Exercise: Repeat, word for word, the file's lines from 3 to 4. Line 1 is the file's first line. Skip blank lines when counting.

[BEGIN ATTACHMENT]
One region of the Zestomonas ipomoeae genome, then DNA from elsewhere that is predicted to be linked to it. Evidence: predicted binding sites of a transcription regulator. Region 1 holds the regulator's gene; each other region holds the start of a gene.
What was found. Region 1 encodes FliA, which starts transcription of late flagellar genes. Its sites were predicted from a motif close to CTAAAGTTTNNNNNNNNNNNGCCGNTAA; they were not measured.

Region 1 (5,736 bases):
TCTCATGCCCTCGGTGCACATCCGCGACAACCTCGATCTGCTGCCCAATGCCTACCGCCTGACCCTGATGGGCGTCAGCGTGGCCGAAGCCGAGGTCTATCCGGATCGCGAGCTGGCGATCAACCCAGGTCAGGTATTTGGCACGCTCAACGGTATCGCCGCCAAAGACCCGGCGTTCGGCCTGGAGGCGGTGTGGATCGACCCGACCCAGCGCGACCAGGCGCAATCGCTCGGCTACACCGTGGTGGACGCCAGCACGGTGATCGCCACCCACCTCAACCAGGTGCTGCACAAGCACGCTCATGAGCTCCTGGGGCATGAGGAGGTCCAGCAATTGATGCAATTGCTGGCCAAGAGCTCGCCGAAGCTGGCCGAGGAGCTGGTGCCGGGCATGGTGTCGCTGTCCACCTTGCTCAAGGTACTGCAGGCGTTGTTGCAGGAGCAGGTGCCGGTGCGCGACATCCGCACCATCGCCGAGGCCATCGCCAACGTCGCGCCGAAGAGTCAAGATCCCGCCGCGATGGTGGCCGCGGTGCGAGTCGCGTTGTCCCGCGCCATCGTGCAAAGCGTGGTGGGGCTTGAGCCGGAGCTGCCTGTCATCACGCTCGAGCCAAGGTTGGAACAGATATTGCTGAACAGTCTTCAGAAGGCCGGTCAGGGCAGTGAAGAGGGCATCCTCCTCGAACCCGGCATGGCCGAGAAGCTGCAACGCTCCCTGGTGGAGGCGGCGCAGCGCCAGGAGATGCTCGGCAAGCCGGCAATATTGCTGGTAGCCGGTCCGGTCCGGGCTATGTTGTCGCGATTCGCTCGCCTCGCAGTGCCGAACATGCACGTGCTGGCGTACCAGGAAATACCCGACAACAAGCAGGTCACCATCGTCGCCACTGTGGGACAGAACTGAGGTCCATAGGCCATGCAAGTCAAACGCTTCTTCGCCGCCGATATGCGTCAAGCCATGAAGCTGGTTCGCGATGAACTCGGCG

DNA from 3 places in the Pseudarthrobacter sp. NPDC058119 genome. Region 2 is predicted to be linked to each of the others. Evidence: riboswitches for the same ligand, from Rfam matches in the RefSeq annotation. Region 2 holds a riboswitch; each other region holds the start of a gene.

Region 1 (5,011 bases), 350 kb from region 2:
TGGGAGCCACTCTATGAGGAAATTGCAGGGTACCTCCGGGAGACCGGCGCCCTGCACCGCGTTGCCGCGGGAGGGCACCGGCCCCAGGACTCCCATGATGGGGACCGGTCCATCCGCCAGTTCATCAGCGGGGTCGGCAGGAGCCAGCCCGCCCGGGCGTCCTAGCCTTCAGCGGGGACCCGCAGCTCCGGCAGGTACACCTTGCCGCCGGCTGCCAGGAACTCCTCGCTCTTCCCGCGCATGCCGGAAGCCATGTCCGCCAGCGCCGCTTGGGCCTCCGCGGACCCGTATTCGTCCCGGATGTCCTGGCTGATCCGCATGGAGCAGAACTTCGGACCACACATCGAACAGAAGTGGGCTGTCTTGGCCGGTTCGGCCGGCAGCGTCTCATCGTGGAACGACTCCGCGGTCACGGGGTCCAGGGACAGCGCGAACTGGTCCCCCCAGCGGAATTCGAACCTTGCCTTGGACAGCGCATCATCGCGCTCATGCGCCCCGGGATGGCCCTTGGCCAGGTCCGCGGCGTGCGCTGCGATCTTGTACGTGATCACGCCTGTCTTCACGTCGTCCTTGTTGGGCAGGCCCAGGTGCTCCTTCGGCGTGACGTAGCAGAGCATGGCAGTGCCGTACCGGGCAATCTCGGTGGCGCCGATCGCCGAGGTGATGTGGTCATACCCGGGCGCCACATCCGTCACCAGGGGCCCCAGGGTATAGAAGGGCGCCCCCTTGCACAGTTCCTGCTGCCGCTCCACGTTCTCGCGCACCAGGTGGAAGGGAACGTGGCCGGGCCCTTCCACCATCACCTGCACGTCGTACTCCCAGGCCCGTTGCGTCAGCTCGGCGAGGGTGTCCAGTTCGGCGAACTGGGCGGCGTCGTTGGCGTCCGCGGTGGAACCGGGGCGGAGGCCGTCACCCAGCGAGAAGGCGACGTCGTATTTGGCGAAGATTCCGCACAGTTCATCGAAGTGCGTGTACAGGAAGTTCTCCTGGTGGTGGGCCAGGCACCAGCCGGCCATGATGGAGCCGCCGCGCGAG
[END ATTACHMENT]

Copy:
Region 1 (5,736 bases):
TCTCATGCCCTCGGTGCACATCCGCGACAACCTCGATCTGCTGCCCAATGCCTACCGCCTGACCCTGATGGGCGTCAGCGTGGCCGAAGCCGAGGTCTATCCGGATCGCGAGCTGGCGATCAACCCAGGTCAGGTATTTGGCACGCTCAACGGTATCGCCGCCAAAGACCCGGCGTTCGGCCTGGAGGCGGTGTGGATCGACCCGACCCAGCGCGACCAGGCGCAATCGCTCGGCTACACCGTGGTGGACGCCAGCACGGTGATCGCCACCCACCTCAACCAGGTGCTGCACAAGCACGCTCATGAGCTCCTGGGGCATGAGGAGGTCCAGCAATTGATGCAATTGCTGGCCAAGAGCTCGCCGAAGCTGGCCGAGGAGCTGGTGCCGGGCATGGTGTCGCTGTCCACCTTGCTCAAGGTACTGCAGGCGTTGTTGCAGGAGCAGGTGCCGGTGCGCGACATCCGCACCATCGCCGAGGCCATCGCCAACGTCGCGCCGAAGAGTCAAGATCCCGCCGCGATGGTGGCCGCGGTGCGAGTCGCGTTGTCCCGCGCCATCGTGCAAAGCGTGGTGGGGCTTGAGCCGGAGCTGCCTGTCATCACGCTCGAGCCAAGGTTGGAACAGATATTGCTGAACAGTCTTCAGAAGGCCGGTCAGGGCAGTGAAGAGGGCATCCTCCTCGAACCCGGCATGGCCGAGAAGCTGCAACGCTCCCTGGTGGAGGCGGCGCAGCGCCAGGAGATGCTCGGCAAGCCGGCAATATTGCTGGTAGCCGGTCCGGTCCGGGCTATGTTGTCGCGATTCGCTCGCCTCGCAGTGCCGAACATGCACGTGCTGGCGTACCAGGAAATACCCGACAACAAGCAGGTCACCATCGTCGCCACTGTGGGACAGAACTGAGGTCCATAGGCCATGCAAGTCAAACGCTTCTTCGCCGCCGATATGCGTCAAGCCATGAAGCTGGTTCGCGATGAACTCGGCG